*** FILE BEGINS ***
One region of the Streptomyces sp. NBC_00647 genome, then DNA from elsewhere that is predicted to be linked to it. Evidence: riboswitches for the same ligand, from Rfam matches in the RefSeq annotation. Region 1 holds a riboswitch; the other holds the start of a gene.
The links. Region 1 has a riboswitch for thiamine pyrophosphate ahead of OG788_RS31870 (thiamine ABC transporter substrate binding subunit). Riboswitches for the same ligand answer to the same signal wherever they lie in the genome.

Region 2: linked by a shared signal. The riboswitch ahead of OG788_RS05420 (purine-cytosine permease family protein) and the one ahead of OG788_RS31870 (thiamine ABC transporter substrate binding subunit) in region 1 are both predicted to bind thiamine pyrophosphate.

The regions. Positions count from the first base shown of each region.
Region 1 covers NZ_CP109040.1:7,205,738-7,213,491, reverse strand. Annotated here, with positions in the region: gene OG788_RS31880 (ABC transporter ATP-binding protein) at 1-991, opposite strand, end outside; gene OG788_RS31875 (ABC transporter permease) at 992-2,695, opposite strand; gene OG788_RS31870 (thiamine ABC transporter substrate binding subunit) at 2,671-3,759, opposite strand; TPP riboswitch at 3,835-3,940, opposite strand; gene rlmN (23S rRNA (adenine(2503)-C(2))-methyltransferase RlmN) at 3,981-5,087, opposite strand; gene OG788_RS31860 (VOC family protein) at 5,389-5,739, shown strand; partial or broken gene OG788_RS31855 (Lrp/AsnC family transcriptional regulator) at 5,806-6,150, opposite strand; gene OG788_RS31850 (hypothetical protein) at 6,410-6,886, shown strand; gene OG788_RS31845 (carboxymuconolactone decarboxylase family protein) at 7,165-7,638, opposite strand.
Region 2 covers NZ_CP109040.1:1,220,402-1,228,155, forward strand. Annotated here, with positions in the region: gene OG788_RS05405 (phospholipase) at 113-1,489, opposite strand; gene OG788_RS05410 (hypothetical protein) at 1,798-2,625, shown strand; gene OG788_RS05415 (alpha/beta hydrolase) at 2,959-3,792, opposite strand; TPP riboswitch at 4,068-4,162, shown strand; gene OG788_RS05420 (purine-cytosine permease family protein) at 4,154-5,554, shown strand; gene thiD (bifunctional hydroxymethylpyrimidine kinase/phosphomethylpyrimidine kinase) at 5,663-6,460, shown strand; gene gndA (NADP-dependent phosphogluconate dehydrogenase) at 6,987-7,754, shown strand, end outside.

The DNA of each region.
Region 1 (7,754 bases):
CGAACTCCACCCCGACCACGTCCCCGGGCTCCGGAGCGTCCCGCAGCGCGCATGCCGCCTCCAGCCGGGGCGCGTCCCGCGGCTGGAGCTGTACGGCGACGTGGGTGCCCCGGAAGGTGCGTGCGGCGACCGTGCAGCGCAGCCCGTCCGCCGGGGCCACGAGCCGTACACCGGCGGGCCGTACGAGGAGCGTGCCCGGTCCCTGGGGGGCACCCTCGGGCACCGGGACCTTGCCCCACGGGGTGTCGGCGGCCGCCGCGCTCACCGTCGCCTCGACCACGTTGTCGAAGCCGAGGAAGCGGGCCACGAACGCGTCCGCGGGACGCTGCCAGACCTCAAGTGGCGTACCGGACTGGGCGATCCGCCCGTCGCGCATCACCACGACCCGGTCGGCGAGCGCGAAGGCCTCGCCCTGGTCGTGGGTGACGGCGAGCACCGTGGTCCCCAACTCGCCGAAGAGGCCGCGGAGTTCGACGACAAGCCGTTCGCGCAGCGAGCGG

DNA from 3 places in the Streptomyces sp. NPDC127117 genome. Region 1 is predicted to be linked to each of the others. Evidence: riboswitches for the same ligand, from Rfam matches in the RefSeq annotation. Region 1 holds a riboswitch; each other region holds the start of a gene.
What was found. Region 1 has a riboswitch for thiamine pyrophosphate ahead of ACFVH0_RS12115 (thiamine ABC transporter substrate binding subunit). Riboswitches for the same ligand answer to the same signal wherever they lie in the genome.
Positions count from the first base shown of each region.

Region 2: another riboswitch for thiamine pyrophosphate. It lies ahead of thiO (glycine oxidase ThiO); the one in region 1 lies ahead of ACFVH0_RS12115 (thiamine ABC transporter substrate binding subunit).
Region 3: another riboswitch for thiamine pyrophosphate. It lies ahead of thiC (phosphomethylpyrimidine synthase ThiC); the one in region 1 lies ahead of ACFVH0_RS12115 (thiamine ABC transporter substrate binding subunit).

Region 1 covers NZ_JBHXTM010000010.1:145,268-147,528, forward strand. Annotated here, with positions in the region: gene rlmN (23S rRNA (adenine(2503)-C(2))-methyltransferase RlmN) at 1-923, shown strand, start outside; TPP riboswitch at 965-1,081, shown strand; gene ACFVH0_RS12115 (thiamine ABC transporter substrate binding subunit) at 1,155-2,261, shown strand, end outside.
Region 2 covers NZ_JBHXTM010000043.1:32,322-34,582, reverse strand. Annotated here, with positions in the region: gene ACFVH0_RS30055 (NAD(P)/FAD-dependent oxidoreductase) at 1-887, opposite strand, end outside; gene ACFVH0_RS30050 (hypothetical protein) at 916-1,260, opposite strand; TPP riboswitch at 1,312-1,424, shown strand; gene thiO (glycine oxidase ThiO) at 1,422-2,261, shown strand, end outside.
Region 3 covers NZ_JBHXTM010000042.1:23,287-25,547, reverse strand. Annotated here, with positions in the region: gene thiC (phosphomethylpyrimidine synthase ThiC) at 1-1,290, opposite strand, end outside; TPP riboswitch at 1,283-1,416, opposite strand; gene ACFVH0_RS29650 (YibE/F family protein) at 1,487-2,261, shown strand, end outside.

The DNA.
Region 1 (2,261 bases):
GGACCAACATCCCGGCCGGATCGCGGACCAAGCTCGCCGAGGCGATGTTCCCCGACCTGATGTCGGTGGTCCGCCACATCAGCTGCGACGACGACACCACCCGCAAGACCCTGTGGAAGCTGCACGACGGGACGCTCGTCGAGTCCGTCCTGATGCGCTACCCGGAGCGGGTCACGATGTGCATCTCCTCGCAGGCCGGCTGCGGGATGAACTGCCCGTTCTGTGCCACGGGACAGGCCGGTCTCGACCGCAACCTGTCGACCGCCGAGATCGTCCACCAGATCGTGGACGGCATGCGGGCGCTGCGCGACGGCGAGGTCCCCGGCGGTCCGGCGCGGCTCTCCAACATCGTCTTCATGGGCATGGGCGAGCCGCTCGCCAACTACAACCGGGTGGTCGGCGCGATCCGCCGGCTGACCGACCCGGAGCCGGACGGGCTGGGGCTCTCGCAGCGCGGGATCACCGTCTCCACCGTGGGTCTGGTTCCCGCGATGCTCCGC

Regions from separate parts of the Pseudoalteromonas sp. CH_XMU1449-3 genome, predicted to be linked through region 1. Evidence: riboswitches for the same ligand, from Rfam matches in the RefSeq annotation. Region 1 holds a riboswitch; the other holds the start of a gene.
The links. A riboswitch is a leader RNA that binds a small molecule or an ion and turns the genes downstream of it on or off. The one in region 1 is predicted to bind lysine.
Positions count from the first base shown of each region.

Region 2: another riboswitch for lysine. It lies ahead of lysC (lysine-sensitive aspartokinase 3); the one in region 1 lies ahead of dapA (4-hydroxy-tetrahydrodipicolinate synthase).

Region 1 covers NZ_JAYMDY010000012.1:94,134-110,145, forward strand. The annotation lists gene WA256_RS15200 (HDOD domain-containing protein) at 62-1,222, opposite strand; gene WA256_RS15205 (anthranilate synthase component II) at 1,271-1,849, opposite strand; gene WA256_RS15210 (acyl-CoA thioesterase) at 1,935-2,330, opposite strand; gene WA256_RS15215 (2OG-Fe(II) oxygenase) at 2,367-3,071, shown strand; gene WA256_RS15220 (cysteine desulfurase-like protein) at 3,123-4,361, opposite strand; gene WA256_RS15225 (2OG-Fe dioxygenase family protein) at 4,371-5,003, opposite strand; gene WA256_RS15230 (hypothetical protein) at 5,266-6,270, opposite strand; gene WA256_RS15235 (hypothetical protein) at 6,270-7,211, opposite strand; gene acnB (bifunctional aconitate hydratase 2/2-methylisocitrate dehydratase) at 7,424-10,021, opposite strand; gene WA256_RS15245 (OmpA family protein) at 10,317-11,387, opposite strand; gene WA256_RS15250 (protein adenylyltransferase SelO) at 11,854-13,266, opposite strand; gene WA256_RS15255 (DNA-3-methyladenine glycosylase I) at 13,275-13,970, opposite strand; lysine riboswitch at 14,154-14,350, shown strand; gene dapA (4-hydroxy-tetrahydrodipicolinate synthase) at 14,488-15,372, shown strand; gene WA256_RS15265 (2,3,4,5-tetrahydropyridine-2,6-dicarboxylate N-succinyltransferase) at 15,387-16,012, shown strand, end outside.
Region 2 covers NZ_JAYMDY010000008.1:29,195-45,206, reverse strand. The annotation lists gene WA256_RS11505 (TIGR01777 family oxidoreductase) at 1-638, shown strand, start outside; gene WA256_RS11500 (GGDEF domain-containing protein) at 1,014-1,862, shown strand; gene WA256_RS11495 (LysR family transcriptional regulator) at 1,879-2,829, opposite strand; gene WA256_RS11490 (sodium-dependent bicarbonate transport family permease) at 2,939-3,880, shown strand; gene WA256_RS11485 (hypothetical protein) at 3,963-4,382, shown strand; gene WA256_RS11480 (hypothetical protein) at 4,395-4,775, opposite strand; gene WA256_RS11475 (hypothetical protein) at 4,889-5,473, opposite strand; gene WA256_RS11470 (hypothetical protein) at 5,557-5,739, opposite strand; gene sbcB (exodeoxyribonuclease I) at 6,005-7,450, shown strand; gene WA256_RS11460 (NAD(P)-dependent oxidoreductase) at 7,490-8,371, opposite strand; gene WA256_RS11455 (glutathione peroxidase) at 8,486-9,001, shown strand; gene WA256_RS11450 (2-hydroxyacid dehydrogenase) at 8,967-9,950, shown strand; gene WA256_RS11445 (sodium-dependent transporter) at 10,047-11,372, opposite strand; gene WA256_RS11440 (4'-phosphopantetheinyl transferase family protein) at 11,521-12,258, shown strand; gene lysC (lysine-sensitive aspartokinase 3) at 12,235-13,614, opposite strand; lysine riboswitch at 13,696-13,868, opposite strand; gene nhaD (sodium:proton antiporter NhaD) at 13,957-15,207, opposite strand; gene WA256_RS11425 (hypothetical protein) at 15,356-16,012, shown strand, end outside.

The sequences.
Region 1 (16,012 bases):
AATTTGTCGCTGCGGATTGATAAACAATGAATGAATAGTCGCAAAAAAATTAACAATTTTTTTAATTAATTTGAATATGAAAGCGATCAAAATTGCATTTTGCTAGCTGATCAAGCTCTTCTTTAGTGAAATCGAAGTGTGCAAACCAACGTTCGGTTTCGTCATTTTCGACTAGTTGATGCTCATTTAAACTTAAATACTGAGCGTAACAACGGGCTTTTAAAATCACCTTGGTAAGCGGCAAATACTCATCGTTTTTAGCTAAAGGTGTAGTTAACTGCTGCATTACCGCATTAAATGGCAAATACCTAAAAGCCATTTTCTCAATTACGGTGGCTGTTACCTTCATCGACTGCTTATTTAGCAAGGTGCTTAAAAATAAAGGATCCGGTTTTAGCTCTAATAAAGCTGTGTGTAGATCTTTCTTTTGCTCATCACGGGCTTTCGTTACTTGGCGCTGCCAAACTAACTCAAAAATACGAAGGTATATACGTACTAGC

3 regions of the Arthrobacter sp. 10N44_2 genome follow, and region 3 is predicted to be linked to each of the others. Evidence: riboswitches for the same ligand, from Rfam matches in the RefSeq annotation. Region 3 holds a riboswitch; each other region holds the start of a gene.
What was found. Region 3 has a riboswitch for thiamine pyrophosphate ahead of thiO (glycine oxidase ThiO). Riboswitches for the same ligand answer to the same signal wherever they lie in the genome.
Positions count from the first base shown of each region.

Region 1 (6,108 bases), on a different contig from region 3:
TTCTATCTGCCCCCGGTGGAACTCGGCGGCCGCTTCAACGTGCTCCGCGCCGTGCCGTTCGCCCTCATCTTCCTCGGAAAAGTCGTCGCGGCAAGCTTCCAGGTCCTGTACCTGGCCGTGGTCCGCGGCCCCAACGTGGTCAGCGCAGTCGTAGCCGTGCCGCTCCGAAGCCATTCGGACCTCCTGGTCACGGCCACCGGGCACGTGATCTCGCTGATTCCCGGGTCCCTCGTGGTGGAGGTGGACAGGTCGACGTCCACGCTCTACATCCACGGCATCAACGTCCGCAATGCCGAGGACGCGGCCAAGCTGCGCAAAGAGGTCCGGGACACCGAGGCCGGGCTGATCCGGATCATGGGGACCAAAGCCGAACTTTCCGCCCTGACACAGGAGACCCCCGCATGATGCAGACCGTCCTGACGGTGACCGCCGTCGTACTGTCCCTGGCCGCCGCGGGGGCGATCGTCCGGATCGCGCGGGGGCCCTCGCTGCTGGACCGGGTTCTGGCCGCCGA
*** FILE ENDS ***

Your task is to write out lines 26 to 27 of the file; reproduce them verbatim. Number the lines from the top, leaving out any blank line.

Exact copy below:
Region 2 covers NZ_JAYMDY010000008.1:29,195-45,206, reverse strand. The annotation lists gene WA256_RS11505 (TIGR01777 family oxidoreductase) at 1-638, shown strand, start outside; gene WA256_RS11500 (GGDEF domain-containing protein) at 1,014-1,862, shown strand; gene WA256_RS11495 (LysR family transcriptional regulator) at 1,879-2,829, opposite strand; gene WA256_RS11490 (sodium-dependent bicarbonate transport family permease) at 2,939-3,880, shown strand; gene WA256_RS11485 (hypothetical protein) at 3,963-4,382, shown strand; gene WA256_RS11480 (hypothetical protein) at 4,395-4,775, opposite strand; gene WA256_RS11475 (hypothetical protein) at 4,889-5,473, opposite strand; gene WA256_RS11470 (hypothetical protein) at 5,557-5,739, opposite strand; gene sbcB (exodeoxyribonuclease I) at 6,005-7,450, shown strand; gene WA256_RS11460 (NAD(P)-dependent oxidoreductase) at 7,490-8,371, opposite strand; gene WA256_RS11455 (glutathione peroxidase) at 8,486-9,001, shown strand; gene WA256_RS11450 (2-hydroxyacid dehydrogenase) at 8,967-9,950, shown strand; gene WA256_RS11445 (sodium-dependent transporter) at 10,047-11,372, opposite strand; gene WA256_RS11440 (4'-phosphopantetheinyl transferase family protein) at 11,521-12,258, shown strand; gene lysC (lysine-sensitive aspartokinase 3) at 12,235-13,614, opposite strand; lysine riboswitch at 13,696-13,868, opposite strand; gene nhaD (sodium:proton antiporter NhaD) at 13,957-15,207, opposite strand; gene WA256_RS11425 (hypothetical protein) at 15,356-16,012, shown strand, end outside.

The sequences.